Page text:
Who Am I?

By Hanya El Ghetany

Ons Jabeur, a 28-year-old born in Ksar Hellal, Tunisia, has had outstanding success on the court. Her career highlights include two major finals and a title in Madrid – and Jabeur is nowhere near done with her career yet. Despite her accomplishments, though, Jabeur’s ethnicity has been a source of controversy in African countries. Some believe she is African, while others claim she is Arab. Many people have fought over her ethnicity as a result of this issue. The dispute has elicited strong comments from all involved, begging the question of why Jabeur’s ethnicity is such a difficult question to answer and why people are discussing it. 

One intriguing aspect of the debate surrounding Ons Jabeur’s ethnicity is that she has not publicly stated how she identifies herself. Jabeur has described herself as representing the nations from Morocco to Oman (the Middle East), but she has not expressed her own opinion on the matter. It is unclear whether she identifies as African, Arab, or something else entirely. The debate about her identity is largely driven by others, rather than by Jabeur herself. So why is determining Jabeur’s ethnicity so critical? And why has this argument provoked such intense reactions from both sides?

One of the reasons why Jabeur’s ethnicity has become a topic of debate is that North Africa is a region with complex and diverse cultural and ethnic backgrounds. Tunisia, Jabeur’s country of birth, is located in North Africa, a region known for its blend of African, Arab, and Mediterranean cultures. The region has a long history of colonization, which has resulted in the imposition of new cultural and ethnic identities. Tunisia, for example, was colonized by France for over 75 years, and this colonial experience had a significant impact on the country’s cultural and social fabric. As a result, some Tunisians identify more closely with Europe and the West than with other African countries, so many North Africans have mixed heritage and often identify with multiple ethnicities. 

The discussion about Jabeur’s ethnicity has been especially heated since it touches on questions of identity, culture, and power. The question of whether Jabeur is African or Arab is not just a matter of reality, but also of identity politics. Many people take pleasure in identifying as African because it ties them to a rich cultural heritage and a common history of fight against colonialism and tyranny. Similarly, for people who feel affinity with other Arab countries and a shared cultural past, identifying as Arab may be a source of pride. It is crucial to highlight that being Arab is not a nationality, but an ethnicity. 

It could be argued that the root of the problem stems from a lack of understanding about the differences between race, ethnicity, and nationality. Over time, people may have become confused about the distinctions between these terms, which has contributed to the confusion and misunderstandings about identity that we see today. In a nutshell, race is primarily concerned with physical characteristics, ethnicity is concerned with shared cultural identity, and nationality is concerned with citizenship or geographic origin. While these terms are often used interchangeably, they each have distinct meanings and implications for how people are classified and treated in society. Clarifying the differences between race, ethnicity, and nationality may help to promote understanding and acceptance of diverse identities.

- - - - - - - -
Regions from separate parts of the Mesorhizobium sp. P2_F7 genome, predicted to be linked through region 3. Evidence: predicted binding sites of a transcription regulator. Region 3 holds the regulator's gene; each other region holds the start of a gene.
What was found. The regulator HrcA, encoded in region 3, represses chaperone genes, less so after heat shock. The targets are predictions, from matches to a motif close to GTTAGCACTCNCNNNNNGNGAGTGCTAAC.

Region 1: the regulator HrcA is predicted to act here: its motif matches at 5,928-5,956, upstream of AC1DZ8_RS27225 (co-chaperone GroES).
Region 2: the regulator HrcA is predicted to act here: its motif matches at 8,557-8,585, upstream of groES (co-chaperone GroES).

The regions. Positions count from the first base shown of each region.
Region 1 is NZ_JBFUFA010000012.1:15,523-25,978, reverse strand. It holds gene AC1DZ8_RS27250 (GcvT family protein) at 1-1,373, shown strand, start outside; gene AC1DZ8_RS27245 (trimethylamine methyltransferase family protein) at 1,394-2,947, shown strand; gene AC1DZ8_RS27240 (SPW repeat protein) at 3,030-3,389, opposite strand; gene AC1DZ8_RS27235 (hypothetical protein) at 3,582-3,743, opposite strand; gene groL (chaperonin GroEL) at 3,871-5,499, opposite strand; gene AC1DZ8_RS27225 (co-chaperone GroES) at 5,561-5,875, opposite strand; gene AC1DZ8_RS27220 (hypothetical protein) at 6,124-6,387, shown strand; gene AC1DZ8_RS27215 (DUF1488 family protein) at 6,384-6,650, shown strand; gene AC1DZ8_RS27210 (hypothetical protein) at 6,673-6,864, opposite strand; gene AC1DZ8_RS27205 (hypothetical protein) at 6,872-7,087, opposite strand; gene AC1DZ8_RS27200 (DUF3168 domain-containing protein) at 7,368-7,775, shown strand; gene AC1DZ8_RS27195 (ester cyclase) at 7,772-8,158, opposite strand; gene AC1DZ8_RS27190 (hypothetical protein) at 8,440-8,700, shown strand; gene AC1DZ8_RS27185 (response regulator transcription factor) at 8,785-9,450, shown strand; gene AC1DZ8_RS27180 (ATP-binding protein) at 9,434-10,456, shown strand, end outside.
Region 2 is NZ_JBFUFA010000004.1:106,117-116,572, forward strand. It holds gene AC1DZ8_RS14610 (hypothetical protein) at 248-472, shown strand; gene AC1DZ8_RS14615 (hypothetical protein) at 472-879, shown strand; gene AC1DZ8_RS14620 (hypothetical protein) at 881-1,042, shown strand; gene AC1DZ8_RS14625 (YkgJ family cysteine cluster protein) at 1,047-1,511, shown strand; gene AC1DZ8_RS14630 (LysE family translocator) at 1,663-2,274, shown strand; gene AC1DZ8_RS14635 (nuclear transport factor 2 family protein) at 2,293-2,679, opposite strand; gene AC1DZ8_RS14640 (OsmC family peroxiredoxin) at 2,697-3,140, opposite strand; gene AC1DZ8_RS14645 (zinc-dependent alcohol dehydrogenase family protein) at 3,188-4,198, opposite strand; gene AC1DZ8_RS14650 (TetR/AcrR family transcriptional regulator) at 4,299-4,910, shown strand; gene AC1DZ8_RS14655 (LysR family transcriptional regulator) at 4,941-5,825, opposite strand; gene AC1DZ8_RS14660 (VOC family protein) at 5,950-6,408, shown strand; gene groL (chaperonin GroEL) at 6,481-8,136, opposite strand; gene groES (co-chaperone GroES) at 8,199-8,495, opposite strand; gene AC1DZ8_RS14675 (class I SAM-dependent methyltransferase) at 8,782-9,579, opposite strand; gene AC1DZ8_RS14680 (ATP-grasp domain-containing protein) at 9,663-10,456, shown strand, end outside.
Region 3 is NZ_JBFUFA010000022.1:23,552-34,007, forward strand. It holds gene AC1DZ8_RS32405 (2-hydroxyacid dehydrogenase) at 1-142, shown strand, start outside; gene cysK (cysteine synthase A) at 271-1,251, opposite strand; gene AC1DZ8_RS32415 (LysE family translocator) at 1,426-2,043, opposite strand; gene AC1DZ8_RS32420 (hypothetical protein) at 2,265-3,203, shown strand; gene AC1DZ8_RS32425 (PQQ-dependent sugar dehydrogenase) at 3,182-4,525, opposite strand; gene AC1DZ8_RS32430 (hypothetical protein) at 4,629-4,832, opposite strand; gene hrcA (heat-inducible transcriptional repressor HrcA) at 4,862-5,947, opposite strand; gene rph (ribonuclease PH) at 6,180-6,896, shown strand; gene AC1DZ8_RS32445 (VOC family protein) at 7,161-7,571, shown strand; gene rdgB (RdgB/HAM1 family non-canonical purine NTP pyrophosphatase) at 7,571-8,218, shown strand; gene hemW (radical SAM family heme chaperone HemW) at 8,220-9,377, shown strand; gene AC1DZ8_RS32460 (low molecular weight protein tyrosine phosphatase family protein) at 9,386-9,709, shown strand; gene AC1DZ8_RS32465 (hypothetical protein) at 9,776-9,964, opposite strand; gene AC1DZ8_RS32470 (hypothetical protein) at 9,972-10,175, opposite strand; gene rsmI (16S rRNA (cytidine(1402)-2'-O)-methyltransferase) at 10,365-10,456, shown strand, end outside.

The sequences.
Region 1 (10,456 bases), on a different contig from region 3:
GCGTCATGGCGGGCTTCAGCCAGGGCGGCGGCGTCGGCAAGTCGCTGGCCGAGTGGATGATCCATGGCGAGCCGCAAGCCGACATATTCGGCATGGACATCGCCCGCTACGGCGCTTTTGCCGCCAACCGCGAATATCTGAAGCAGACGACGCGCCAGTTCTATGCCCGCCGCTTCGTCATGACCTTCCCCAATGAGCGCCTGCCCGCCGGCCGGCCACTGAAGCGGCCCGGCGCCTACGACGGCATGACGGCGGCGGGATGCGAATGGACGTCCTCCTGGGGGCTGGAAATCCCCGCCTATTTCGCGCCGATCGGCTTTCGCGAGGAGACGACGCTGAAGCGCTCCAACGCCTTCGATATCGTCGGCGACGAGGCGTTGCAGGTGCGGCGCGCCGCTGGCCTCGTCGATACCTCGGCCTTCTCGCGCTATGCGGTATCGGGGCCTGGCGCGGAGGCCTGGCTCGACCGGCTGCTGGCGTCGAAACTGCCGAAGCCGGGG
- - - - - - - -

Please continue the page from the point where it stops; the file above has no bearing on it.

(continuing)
Ultimately, the debate about Jabeur’s ethnicity highlights the challenges of defining identity in a region that is characterized by diversity, complexity, and competing power dynamics. The debate is layered, and there are no easy answers. However, the key point is that Jabeur’s ethnicity is ultimately up to her. She has the right to identify as she chooses, and it is not up to anyone else to dictate her identity. At the same time, it is important to recognize the historical, cultural, political, and economic factors that have contributed to the debate about Jabeur’s ethnicity and to engage in a constructive discussion about these issues.

It is perfectly fine to identify with Ons Jabeur or any other person based on their ethnicity, nationality, or any other characteristic that resonates with you. However, it should also be known that identifying with someone from a particular group does not give us the right to dictate how they should see themselves or how they should identify. Each individual has their own unique experiences, perspectives, and feelings about their identity. So let’s respect their autonomy and allow them to define their own identity without imposing our own ideas or expectations onto them.


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